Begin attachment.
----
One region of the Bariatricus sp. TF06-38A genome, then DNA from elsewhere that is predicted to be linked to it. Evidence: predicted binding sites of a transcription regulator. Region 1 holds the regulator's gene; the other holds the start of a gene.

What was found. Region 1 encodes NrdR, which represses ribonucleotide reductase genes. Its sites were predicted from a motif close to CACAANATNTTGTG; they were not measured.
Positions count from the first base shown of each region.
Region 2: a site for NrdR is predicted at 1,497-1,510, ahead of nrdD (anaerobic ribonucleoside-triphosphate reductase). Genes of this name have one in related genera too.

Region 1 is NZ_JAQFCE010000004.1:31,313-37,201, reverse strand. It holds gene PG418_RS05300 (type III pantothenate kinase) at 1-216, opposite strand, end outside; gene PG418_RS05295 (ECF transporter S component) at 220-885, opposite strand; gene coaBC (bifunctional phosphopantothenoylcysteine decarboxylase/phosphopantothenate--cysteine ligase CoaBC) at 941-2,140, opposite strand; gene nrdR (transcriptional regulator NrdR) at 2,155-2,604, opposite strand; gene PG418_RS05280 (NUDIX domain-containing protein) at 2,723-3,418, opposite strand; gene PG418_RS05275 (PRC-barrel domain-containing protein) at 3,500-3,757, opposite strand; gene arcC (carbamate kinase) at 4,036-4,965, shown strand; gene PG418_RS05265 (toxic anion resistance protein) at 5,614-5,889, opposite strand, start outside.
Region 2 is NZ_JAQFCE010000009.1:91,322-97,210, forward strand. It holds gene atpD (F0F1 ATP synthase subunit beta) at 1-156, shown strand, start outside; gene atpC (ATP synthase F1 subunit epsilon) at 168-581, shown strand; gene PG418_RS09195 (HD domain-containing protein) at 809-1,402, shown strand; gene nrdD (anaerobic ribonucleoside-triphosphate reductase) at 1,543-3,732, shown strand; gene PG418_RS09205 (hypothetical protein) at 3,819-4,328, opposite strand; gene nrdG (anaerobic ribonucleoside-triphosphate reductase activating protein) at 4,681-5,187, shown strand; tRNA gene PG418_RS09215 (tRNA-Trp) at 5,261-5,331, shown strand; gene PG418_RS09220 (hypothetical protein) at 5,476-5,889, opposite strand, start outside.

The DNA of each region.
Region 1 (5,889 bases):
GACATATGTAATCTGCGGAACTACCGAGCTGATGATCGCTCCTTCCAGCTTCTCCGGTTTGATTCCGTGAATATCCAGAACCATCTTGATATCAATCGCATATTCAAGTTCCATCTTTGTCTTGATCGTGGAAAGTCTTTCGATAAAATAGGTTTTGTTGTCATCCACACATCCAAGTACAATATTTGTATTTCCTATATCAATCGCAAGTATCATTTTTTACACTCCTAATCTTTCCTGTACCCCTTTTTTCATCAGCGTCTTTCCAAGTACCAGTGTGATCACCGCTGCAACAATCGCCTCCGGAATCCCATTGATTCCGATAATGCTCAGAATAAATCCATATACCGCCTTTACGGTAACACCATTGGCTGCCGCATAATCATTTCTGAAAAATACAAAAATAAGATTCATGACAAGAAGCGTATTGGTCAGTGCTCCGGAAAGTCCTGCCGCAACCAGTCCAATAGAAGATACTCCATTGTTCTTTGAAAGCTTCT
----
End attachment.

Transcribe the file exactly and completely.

One region of the Bariatricus sp. TF06-38A genome, then DNA from elsewhere that is predicted to be linked to it. Evidence: predicted binding sites of a transcription regulator. Region 1 holds the regulator's gene; the other holds the start of a gene.

What was found. Region 1 encodes NrdR, which represses ribonucleotide reductase genes. Its sites were predicted from a motif close to CACAANATNTTGTG; they were not measured.
Positions count from the first base shown of each region.
Region 2: a site for NrdR is predicted at 1,497-1,510, ahead of nrdD (anaerobic ribonucleoside-triphosphate reductase). Genes of this name have one in related genera too.

Region 1 is NZ_JAQFCE010000004.1:31,313-37,201, reverse strand. It holds gene PG418_RS05300 (type III pantothenate kinase) at 1-216, opposite strand, end outside; gene PG418_RS05295 (ECF transporter S component) at 220-885, opposite strand; gene coaBC (bifunctional phosphopantothenoylcysteine decarboxylase/phosphopantothenate--cysteine ligase CoaBC) at 941-2,140, opposite strand; gene nrdR (transcriptional regulator NrdR) at 2,155-2,604, opposite strand; gene PG418_RS05280 (NUDIX domain-containing protein) at 2,723-3,418, opposite strand; gene PG418_RS05275 (PRC-barrel domain-containing protein) at 3,500-3,757, opposite strand; gene arcC (carbamate kinase) at 4,036-4,965, shown strand; gene PG418_RS05265 (toxic anion resistance protein) at 5,614-5,889, opposite strand, start outside.
Region 2 is NZ_JAQFCE010000009.1:91,322-97,210, forward strand. It holds gene atpD (F0F1 ATP synthase subunit beta) at 1-156, shown strand, start outside; gene atpC (ATP synthase F1 subunit epsilon) at 168-581, shown strand; gene PG418_RS09195 (HD domain-containing protein) at 809-1,402, shown strand; gene nrdD (anaerobic ribonucleoside-triphosphate reductase) at 1,543-3,732, shown strand; gene PG418_RS09205 (hypothetical protein) at 3,819-4,328, opposite strand; gene nrdG (anaerobic ribonucleoside-triphosphate reductase activating protein) at 4,681-5,187, shown strand; tRNA gene PG418_RS09215 (tRNA-Trp) at 5,261-5,331, shown strand; gene PG418_RS09220 (hypothetical protein) at 5,476-5,889, opposite strand, start outside.

The DNA of each region.
Region 1 (5,889 bases):
GACATATGTAATCTGCGGAACTACCGAGCTGATGATCGCTCCTTCCAGCTTCTCCGGTTTGATTCCGTGAATATCCAGAACCATCTTGATATCAATCGCATATTCAAGTTCCATCTTTGTCTTGATCGTGGAAAGTCTTTCGATAAAATAGGTTTTGTTGTCATCCACACATCCAAGTACAATATTTGTATTTCCTATATCAATCGCAAGTATCATTTTTTACACTCCTAATCTTTCCTGTACCCCTTTTTTCATCAGCGTCTTTCCAAGTACCAGTGTGATCACCGCTGCAACAATCGCCTCCGGAATCCCATTGATTCCGATAATGCTCAGAATAAATCCATATACCGCCTTTACGGTAACACCATTGGCTGCCGCATAATCATTTCTGAAAAATACAAAAATAAGATTCATGACAAGAAGCGTATTGGTCAGTGCTCCGGAAAGTCCTGCCGCAACCAGTCCAATAGAAGATACTCCATTGTTCTTTGAAAGCTTCT